December 30, 2004
Soldiers honor fallen comrades at memorial service
By Spc. Blair Larson
MOSUL, Iraq – They were two friends having lunch together in a dining facility in Mosul, Iraq. With their trays of dinner in front of them, they could have been talking about anything – their families, the video games they liked to play, or an upcoming mission that night to secure bridges in the city.
It was a scene Sgt. Nicholas Mason and Sgt. David Ruhren had played out many times during the last 10 months of their deployment with Company C, 276th Engineer Battalion. On Dec. 21 however, an unidentified Iraqi man was somewhere near them with a vest full of explosives, preparing to take out as many people as he could.
The explosion ripped through the dining facility, spraying shrapnel and thousands of tiny metal ball bearings, leaving 22 dead and more than 70 injured, including Virginia natives Mason and Ruhren.
Soldiers gathered for a memorial service December 27, almost a week after the two Virginia Army National Guard Soldiers lost their lives. Many of the Soldiers were still bandaged from the injuries they received that day and many more still carried the unseen emotional scars from the scene of the tragedy.
In an emotional tribute, the commanders and comrades of the two men spoke of their courage and commitment to the Army and their fellow Soldiers.
“Their example of citizenry is a model for all to follow,” said Company C commander Capt. Dave Kaulfers. “With their spirit, we must continue to succeed in what we together have started.”
Both Soldiers turned 20 while in Iraq. Both enlisted in the Army in 2001 at the age of 17 and completed their military training at Fort Leonard Wood, Mo., in 2003. Both Soldiers were assigned to Company A, 229th Engineer Battalion from Fredericksburg, Va., and were mobilized with the Richmond-based 276th Engineers to come to Iraq at the beginning of 2004. Both were posthumously promoted to the rank of sergeant.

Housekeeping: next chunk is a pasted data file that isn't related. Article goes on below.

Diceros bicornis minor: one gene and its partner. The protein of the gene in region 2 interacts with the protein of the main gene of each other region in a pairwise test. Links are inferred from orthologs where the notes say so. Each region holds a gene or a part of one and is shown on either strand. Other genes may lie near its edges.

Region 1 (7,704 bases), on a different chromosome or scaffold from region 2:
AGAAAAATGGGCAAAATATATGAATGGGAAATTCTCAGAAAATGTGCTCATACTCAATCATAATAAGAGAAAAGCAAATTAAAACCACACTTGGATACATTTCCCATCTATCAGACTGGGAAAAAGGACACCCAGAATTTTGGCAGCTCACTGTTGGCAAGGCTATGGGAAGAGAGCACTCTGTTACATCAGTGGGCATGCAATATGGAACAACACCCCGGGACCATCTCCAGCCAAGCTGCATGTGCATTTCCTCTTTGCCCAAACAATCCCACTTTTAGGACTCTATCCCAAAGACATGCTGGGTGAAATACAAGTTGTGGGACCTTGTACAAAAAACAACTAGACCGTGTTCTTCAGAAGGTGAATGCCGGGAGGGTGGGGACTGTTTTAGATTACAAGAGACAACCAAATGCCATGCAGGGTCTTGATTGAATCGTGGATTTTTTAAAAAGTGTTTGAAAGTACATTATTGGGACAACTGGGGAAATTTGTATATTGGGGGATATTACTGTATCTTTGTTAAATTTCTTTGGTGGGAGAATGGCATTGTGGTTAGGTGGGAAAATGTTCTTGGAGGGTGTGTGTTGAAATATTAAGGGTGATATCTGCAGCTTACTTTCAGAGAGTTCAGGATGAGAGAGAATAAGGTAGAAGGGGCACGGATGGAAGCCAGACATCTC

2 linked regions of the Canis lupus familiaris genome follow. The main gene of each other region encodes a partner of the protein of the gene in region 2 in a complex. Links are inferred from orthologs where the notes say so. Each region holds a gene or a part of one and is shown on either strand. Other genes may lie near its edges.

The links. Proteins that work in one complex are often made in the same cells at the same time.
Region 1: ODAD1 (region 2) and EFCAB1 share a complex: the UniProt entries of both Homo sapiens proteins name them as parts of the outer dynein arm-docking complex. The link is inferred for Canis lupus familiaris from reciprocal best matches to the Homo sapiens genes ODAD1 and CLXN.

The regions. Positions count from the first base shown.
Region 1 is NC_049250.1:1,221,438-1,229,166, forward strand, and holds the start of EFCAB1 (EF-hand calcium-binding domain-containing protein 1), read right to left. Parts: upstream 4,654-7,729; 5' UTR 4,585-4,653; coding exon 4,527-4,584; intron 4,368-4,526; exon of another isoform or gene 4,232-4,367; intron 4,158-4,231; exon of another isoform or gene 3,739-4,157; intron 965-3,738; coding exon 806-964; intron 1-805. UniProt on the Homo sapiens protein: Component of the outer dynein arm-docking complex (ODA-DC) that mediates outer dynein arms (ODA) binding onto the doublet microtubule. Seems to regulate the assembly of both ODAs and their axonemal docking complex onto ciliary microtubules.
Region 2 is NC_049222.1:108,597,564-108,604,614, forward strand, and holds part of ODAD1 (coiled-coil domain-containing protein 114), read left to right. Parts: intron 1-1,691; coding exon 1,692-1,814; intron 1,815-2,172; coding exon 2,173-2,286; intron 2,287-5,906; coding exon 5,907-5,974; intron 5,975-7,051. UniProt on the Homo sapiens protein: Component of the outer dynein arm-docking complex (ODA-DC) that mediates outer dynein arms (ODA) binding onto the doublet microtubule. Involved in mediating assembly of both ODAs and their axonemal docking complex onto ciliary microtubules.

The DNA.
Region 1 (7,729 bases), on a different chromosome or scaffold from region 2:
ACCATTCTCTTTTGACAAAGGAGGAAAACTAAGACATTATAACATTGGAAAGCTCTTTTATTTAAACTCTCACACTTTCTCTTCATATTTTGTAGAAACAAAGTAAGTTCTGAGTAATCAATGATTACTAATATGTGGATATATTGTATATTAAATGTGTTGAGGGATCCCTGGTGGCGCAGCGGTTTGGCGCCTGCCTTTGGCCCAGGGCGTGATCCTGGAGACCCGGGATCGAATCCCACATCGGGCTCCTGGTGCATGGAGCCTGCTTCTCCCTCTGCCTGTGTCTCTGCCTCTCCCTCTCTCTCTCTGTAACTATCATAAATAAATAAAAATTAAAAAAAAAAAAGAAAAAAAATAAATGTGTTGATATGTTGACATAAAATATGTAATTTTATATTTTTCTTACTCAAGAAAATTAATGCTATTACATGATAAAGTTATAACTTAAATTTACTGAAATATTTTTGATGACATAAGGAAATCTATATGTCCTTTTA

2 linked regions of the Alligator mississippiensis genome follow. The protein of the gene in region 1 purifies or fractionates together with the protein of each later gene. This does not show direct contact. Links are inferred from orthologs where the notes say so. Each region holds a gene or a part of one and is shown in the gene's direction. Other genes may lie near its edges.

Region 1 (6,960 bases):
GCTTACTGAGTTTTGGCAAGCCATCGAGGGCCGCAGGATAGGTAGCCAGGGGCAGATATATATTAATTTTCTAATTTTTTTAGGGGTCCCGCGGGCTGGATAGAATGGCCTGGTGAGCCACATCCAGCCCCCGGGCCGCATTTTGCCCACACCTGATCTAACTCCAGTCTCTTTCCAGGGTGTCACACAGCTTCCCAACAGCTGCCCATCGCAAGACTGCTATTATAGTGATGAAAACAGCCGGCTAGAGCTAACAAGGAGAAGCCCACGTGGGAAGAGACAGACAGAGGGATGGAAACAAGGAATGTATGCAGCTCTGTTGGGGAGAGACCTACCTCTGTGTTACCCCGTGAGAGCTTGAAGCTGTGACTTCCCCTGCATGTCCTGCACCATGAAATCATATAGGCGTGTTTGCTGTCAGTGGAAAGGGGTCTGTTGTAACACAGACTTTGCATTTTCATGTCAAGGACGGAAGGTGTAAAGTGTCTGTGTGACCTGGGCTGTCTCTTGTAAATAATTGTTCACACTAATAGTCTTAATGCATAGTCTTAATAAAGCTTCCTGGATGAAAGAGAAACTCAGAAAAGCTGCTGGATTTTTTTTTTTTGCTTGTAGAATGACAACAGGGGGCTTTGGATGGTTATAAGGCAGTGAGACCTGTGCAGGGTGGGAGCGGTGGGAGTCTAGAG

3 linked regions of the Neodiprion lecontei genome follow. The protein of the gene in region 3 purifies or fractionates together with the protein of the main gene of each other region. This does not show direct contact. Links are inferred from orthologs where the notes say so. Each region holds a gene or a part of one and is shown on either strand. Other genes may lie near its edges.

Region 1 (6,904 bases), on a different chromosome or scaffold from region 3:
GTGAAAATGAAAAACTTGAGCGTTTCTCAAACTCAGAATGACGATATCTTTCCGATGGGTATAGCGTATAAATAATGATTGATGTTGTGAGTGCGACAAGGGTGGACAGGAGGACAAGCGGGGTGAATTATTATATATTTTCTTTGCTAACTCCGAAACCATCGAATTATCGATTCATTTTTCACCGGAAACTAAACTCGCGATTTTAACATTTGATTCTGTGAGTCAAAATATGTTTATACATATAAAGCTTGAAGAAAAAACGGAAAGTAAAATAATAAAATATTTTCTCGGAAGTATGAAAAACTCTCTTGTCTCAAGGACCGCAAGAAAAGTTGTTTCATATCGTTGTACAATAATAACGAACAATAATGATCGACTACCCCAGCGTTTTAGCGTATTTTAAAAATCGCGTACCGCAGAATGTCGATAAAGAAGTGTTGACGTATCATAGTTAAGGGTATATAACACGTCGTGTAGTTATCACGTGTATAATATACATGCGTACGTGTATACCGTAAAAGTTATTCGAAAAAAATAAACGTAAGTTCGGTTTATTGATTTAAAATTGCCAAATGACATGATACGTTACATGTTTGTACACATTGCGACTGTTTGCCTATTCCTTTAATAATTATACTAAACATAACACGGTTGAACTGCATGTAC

Mason’s squad leader, Staff Sgt. Joel Miller, remembered his proudest moment when Mason received a coin from the sergeant major of an infantry battalion the engineers had accompanied on a mission. The sergeant major was impressed with Mason’s calm and quick reaction during a tense situation and joked that he didn’t hold it against Mason for being in the National Guard.
Capt. Chris Dunn, Company B commander, spoke of Mason’s positive attitude toward his mission and the Iraqi people. He also talked about Mason’s impressive skills in welding and construction which have helped the battalion in its engineering mission.
Spc. Joseph Vitola remembered Ruhren’s generosity, his skillful handling of the .50 caliber machine gun and his love for motorcycles and well-shaped patrol caps.
“There’s some of him in every man in this platoon,” he said.
Ruhren’s dedication to his fellow Soldiers was well-known.
“You wouldn’t have to worry about him not being there for you,” said Vitola.
These Soldiers’ lives and dedication to the mission will not be quickly forgotten. A piece of each of them will live with their fellow Soldiers as they continue their mission here.
“What makes such a great loss easier to bear is being able to take these memories with us,” said Vitola.